General view of Machu Picchu from the south, with Huayna Picchu mountain in the background, Peru

“Machu Picchu is a fine example of the Inca practice of shaping architecture around the natural terrain.  Ridges were made into plateaus for building upon and slopes were terraced using stone bulwarks.  Further, constructions were made to aesthetically blend with their surroundings.  For example, the profile of the Sacred Rock [the Intihuatana stone]  actually mimics one of the mountain peaks behind it.  Finally, very often windows and doorways were deliberately positioned to capture the best views of the surrounding mountains.

“Rock was a material the Incas had special reverence for. Stone was even thought of as a living substance and in the Inca language (Quechua) the word for it translates as ‘to begin’.  Stone was shaped with great skill and natural rock outcrops were moulded to suit various purposes… The Intihuatana Stone (‘Hitching Post of the Sun’), also known as the intiwatana, sitting at the highest point of the sacred complex, was carved with great care into a device for astronomical observations and made a tangible link between the earth and sky. The carved stone pillar on top of the polygonal stone base was used like a sundial to record the movements of the sun and, during solstices, priests symbolically tied the sun to the earth using a cord.” — Ancient History Encyclopedia, http://www.ancient.eu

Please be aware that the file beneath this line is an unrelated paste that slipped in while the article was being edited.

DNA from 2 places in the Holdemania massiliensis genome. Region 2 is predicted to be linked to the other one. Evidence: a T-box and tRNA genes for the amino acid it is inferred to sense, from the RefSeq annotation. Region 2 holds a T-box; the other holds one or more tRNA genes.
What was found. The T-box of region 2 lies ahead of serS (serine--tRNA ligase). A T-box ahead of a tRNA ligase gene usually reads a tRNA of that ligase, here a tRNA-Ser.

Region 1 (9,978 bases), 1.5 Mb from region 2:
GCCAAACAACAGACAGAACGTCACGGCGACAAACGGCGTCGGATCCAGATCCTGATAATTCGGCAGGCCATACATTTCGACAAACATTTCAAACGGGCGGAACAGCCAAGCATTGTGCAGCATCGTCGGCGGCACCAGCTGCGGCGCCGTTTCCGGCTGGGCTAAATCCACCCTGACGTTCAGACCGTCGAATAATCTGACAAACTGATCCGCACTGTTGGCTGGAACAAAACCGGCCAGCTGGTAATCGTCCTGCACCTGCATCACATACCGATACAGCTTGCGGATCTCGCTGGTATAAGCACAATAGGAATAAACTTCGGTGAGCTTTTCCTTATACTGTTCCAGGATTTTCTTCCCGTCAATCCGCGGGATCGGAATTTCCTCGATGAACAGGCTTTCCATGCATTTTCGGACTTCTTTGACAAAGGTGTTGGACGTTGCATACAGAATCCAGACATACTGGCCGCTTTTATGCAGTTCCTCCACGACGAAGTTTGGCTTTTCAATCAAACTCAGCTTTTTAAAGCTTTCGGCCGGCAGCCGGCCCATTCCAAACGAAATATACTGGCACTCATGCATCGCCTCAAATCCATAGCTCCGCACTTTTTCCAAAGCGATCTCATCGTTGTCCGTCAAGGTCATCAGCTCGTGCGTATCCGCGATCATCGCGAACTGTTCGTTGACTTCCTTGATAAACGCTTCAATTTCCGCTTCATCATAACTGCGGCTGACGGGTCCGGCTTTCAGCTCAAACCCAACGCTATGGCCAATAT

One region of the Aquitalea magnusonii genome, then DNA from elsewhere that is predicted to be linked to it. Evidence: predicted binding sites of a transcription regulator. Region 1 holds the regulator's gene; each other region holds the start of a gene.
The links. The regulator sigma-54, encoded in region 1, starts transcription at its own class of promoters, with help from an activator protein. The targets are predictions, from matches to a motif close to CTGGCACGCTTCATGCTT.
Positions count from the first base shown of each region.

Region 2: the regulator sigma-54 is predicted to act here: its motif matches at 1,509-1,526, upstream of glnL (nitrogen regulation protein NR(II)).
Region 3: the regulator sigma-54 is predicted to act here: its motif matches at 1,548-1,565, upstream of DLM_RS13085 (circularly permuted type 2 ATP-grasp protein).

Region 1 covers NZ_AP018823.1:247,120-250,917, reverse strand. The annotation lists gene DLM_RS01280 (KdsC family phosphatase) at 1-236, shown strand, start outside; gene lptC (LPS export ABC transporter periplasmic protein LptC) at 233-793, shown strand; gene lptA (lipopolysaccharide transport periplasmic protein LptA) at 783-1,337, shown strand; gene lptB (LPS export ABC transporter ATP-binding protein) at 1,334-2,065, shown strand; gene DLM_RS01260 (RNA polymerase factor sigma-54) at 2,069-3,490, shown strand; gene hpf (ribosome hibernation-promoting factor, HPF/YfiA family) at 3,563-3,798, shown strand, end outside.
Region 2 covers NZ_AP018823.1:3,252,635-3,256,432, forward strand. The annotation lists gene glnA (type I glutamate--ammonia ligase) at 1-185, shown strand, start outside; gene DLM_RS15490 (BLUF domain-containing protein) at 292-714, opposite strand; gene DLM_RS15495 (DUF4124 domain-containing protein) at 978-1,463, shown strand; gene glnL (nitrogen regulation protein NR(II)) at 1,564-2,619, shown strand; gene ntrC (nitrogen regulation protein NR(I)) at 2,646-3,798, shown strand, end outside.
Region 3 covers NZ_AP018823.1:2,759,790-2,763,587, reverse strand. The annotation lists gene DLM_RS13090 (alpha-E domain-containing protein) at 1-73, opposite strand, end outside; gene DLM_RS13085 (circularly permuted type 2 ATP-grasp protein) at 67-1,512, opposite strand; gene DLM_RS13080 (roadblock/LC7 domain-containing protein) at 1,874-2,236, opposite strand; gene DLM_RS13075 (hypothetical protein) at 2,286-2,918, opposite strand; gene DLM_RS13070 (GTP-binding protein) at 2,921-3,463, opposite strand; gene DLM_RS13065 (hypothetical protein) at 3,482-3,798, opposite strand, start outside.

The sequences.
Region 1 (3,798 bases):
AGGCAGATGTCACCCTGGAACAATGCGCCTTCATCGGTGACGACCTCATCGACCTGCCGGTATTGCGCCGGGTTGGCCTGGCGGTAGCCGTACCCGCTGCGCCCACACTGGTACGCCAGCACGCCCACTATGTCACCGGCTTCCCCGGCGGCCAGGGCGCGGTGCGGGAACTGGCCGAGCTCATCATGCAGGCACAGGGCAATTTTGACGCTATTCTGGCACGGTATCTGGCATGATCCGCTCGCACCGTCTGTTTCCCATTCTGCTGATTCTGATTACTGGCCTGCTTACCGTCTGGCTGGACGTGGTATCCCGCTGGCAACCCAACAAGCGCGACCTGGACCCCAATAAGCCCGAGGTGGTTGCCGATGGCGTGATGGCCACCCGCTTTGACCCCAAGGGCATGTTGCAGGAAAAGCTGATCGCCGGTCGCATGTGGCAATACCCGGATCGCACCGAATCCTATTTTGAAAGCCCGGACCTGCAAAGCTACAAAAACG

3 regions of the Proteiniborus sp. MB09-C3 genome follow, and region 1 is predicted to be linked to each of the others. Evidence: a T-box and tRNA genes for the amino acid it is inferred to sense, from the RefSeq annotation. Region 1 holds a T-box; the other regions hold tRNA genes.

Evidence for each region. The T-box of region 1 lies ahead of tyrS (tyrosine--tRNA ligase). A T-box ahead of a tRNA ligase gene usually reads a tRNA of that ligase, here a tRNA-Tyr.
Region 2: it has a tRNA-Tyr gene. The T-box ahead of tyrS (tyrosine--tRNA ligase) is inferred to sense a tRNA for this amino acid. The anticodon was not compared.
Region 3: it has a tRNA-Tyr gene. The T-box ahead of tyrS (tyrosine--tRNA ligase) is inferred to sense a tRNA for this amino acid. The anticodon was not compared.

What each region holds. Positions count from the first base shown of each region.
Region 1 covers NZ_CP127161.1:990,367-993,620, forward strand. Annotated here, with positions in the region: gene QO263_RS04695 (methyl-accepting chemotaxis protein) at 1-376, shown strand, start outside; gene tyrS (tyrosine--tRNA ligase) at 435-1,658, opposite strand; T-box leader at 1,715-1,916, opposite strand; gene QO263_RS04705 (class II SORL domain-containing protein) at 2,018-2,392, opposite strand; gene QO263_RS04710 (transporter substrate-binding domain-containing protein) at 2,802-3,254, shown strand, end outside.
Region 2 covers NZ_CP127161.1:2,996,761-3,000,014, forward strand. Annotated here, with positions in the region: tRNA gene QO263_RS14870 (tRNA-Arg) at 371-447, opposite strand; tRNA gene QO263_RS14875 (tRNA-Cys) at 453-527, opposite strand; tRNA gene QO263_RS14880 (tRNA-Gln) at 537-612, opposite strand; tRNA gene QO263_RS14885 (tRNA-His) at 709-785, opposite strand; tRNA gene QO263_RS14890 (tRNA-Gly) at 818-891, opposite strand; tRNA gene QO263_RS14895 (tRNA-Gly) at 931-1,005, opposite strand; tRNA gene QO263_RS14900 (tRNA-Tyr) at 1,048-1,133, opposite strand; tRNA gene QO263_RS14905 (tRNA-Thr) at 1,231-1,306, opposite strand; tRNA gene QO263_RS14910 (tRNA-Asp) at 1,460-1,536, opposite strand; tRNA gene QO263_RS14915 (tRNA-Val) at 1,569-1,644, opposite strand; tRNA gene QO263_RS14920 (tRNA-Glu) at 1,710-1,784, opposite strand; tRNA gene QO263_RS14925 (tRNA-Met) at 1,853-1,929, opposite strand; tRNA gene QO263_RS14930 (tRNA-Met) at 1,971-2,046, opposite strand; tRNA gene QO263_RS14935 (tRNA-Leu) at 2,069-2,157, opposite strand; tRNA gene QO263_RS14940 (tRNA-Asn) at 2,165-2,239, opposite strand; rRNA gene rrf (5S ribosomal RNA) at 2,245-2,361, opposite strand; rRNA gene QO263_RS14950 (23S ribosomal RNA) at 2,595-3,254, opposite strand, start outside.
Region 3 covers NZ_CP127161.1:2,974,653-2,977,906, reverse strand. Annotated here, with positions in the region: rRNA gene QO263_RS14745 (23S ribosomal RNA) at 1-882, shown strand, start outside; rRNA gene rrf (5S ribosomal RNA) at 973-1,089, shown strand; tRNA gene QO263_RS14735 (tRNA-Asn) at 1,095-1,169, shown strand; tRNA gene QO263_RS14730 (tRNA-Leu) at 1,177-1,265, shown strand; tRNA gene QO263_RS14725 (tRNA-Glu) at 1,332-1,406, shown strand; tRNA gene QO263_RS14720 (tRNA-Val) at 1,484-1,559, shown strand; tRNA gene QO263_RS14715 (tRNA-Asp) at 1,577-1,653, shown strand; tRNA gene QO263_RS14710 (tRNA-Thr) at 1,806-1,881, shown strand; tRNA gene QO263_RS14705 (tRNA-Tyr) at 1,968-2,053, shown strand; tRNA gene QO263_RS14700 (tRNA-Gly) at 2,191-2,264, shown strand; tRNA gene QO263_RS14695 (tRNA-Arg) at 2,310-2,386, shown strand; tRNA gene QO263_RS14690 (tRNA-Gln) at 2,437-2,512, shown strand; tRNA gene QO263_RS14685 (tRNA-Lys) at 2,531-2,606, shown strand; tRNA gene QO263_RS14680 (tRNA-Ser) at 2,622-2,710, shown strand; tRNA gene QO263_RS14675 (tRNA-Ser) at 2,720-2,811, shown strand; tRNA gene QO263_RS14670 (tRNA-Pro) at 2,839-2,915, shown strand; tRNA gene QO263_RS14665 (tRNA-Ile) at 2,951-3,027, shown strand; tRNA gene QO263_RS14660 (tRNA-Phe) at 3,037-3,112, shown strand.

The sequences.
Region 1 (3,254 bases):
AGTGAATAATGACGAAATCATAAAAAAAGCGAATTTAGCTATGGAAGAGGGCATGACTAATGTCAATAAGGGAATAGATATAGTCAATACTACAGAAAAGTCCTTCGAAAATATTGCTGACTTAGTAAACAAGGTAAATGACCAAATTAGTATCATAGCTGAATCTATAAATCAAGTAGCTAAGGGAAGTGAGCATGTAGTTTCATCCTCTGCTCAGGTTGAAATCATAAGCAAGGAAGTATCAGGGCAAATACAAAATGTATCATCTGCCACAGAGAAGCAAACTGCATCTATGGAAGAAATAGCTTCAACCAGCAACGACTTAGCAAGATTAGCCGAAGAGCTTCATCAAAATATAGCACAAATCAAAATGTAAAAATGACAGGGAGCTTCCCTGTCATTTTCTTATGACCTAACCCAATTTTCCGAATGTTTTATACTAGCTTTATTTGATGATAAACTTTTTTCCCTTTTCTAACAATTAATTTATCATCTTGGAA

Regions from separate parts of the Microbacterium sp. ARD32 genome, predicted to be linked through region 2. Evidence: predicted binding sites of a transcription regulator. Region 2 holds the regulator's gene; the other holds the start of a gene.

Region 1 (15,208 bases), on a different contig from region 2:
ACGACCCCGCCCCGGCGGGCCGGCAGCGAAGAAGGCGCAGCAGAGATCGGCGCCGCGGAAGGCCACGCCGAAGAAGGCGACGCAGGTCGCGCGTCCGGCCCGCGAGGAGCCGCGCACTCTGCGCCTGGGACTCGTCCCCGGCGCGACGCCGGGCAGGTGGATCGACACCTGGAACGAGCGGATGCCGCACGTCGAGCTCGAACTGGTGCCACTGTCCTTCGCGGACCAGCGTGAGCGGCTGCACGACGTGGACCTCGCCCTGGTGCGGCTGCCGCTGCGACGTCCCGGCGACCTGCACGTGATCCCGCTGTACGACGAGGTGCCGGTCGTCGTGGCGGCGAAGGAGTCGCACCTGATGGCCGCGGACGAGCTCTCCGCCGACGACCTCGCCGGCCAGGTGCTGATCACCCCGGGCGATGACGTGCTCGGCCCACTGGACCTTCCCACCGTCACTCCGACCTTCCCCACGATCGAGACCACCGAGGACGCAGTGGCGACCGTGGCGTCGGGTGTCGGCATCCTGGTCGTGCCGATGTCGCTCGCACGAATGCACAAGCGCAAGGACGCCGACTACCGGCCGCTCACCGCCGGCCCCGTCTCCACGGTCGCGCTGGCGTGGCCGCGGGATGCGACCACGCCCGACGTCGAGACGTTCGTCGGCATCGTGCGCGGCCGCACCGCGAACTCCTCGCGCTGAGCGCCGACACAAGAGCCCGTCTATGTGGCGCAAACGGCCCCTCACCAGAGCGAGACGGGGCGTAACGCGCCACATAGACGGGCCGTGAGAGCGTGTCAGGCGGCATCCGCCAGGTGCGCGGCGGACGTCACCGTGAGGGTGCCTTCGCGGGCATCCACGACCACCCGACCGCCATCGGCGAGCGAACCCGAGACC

In the two photographs above, one of the remaining visible granite quarries used by the Incas for construction of the buildings at Machu Picchu from around 1450 to its abandonment around 1530 can be seen on the left side, below (and to the west of) the upper urban sector.

The two urban sectors adjoining the main square at Machu Picchu with the main temple and the Intihuatana stone on the hilltop on the left, center; Peru_

The two urban sectors adjoining the main square at Machu Picchu with the main temple and the Intihuatana stone on the hilltop on the left, center; Peru